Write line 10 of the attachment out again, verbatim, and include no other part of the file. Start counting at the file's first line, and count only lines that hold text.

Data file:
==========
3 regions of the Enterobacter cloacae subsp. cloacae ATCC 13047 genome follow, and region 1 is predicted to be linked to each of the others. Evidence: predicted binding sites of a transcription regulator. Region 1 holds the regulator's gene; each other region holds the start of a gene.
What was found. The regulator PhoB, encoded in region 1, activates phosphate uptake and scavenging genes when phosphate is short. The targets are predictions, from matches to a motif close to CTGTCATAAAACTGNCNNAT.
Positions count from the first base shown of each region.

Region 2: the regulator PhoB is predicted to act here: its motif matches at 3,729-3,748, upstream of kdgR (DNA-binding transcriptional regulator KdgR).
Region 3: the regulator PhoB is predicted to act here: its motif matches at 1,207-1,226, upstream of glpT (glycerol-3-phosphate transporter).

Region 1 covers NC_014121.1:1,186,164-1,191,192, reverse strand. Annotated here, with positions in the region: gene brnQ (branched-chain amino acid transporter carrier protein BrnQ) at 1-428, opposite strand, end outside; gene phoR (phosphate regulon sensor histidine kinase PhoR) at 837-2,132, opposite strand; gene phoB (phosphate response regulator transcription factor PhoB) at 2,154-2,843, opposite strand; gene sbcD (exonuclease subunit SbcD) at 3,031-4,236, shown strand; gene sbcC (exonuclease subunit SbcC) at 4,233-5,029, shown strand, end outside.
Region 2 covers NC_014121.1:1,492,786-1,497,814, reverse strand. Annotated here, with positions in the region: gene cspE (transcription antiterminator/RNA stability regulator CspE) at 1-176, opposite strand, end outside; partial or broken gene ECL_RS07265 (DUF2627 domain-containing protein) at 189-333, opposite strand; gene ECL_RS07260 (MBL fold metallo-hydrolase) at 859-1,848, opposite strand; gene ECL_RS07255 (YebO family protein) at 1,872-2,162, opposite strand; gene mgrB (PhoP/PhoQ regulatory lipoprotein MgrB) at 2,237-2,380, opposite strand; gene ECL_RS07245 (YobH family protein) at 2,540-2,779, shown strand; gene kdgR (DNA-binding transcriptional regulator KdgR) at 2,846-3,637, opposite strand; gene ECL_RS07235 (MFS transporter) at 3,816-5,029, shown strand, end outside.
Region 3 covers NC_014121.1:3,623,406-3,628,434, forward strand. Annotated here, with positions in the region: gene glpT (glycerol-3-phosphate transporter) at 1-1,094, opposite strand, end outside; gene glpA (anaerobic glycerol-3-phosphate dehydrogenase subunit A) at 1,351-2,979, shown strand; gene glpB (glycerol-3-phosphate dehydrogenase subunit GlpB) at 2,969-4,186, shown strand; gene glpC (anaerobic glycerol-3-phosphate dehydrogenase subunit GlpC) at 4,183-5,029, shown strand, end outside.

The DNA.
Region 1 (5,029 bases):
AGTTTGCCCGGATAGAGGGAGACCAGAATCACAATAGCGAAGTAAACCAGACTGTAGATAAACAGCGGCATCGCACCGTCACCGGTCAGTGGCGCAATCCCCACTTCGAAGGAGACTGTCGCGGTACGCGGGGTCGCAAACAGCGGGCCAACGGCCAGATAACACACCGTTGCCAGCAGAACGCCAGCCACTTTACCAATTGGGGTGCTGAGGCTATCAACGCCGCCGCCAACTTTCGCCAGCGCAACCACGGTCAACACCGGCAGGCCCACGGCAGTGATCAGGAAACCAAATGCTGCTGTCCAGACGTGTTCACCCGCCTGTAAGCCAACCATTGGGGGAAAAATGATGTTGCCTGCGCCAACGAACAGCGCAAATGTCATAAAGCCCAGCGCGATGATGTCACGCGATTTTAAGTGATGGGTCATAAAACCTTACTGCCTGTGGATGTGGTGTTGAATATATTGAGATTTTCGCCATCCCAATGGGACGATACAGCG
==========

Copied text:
Region 1 (5,029 bases):